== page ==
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September 2014 • Spare the Rod and Spoil the Child

September 1, 2014

     The well-known phrase, which is reflected in the title of this article, is often used to “biblically” justify physical punishment or spankings of children, especially those that are harsh and done in anger. For many, this has included spankings with a switch, paddle, or other representative of the “rod.” However, this exact phrase is not directly biblical, and the associated imagery from the verse, to which the phrase is attributed, does not affirm physical discipline. As a general rule, people who believe this statement is from the Bible will point to Proverbs 13:24. Yet, careful reading of this verse communicates a different meaning. 

     The King James Version translates this passage as follows: “He that spareth his rod hateth his son: but he that loveth him chasteneth him betimes.” The NIV, which is a more modern translation, states: “Whoever spares the rod hates their children, but the one who loves their children is careful to discipline them.” The Amplified, which seeks to give the “richness of the Hebrew and Greek languages” (Preface) reads: “He who spares his rod [of discipline] hates his son, and he who loves him disciplines diligently and punishes him early.” Even when one looks at the verse in the original Hebrew, there is not a word in the verse that can be translated “spoils.” The verse does not say anything about a child’s reaction to discipline or the lack of it. It is all about discipline being a requirement for love.

     So, what does the rod actually represent? During biblical times, shepherds generally carried two tools with them: a rod and a staff. In fact, these tools are highlighted in the 23rd Psalm: “Your rod and your staff, they comfort me.” How would one get comfort from a rod or staff that is used to hit that individual? The rod was actually a club, which was about four feet in length, and the shepherds used them to defeat wild animals that attacked the sheep or people who were trying to steal a sheep. Jesse, David’s father, asked him to leave his flock of sheep to carry some grain and bread to David’s brothers who were fighting the Philistines. When David told Saul that he would fight Goliath, he referenced two animals, a lion and a bear, that he caught attacking a sheep. David indicated that he chased down the lion and the bear and “struck it” (1 Samuel 17:35). It appears he used a rod to do just that. The staff is a long stick. Shepherds would put the end in water. Over a period of days, the water would make the stick bendable, thereby allowing the shepherd to gradually bend it into the shepherd’s crook. It is used to hold the sheep for sheering, or to guide them in the direction that the shepherd desires. If a sheep started to go in the wrong direction, the shepherd could put the crook around the sheep’s neck and guide it back into the flock. It would also allow a shepherd to pull an animal out of a thicket or recover it from a fall over the side of a hill.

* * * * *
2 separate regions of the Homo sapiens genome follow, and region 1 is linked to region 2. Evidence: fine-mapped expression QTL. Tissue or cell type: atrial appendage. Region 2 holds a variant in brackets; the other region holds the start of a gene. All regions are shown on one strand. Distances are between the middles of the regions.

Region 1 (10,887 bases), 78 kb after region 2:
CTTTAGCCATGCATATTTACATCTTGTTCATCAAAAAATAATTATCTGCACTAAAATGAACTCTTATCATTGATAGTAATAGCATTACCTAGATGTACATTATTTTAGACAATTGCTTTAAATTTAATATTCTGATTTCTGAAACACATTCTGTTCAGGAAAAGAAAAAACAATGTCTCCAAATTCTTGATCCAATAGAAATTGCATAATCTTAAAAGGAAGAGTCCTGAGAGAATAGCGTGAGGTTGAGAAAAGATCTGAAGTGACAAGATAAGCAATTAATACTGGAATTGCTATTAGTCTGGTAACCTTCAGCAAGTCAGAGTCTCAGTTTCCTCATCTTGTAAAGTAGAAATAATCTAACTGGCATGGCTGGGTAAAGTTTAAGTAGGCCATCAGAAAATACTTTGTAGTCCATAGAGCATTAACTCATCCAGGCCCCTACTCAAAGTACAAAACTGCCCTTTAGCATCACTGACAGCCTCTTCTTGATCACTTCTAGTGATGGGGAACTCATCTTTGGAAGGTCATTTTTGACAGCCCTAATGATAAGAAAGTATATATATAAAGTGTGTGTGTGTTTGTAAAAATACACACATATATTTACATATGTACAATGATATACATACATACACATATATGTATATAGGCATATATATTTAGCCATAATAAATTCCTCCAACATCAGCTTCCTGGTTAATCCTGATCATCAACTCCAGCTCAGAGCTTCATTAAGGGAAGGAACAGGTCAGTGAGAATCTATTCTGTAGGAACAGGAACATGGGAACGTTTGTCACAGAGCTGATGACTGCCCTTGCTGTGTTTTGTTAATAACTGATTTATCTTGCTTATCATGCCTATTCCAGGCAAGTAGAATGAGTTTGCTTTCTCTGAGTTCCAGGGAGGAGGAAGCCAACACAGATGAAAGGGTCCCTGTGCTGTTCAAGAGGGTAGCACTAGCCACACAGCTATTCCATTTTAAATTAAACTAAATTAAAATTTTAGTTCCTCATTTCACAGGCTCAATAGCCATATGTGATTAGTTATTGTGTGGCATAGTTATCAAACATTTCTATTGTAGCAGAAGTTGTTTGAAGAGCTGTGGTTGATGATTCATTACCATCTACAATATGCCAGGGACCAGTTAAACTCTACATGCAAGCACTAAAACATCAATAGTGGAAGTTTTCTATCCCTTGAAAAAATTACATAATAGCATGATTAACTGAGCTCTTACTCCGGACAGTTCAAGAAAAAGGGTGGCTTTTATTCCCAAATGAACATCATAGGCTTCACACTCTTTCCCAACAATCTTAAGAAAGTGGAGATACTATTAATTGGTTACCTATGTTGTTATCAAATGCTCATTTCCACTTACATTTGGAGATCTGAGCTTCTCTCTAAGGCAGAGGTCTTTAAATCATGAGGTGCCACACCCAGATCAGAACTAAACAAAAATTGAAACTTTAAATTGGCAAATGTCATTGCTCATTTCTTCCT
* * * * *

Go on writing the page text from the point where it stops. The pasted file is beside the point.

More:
If you spend any time with children or teens, take a moment to think about your interactions with them. Rarely do we need to defend a child from an attacking bear or lion. Yet, the dangers of our hypersexual, drug-infested, and overly permissive society are everywhere. How are you using your proverbial rod to defend children and teens from the dangers in our world? Do you use your proverbial shepherd’s crook to guide them back in the way that they should go?

     The purpose of this article is not to open a debate about ways parents punish their offspring. It is to indicate that Proverbs 13:24 should not be used as proof that spankings are the required first step to “train[ing] a child in the way he or she should go.” As a parent, or a person in a different role that has disciplinary responsibility with a child, remember that your first responsibilities must be to lovingly protect and guide. Use your own creativity to explore ways to accomplish these goals without making a physical assault your first choice. Truthfully, the first known expression of the phrase, “spare the rod and spoil the child” occurred in 1662 when Samuel Butler included it as part of his satirical poem about the English civil war. The Word of God actually states to carefully discipline or guide your children as an act of love.

 

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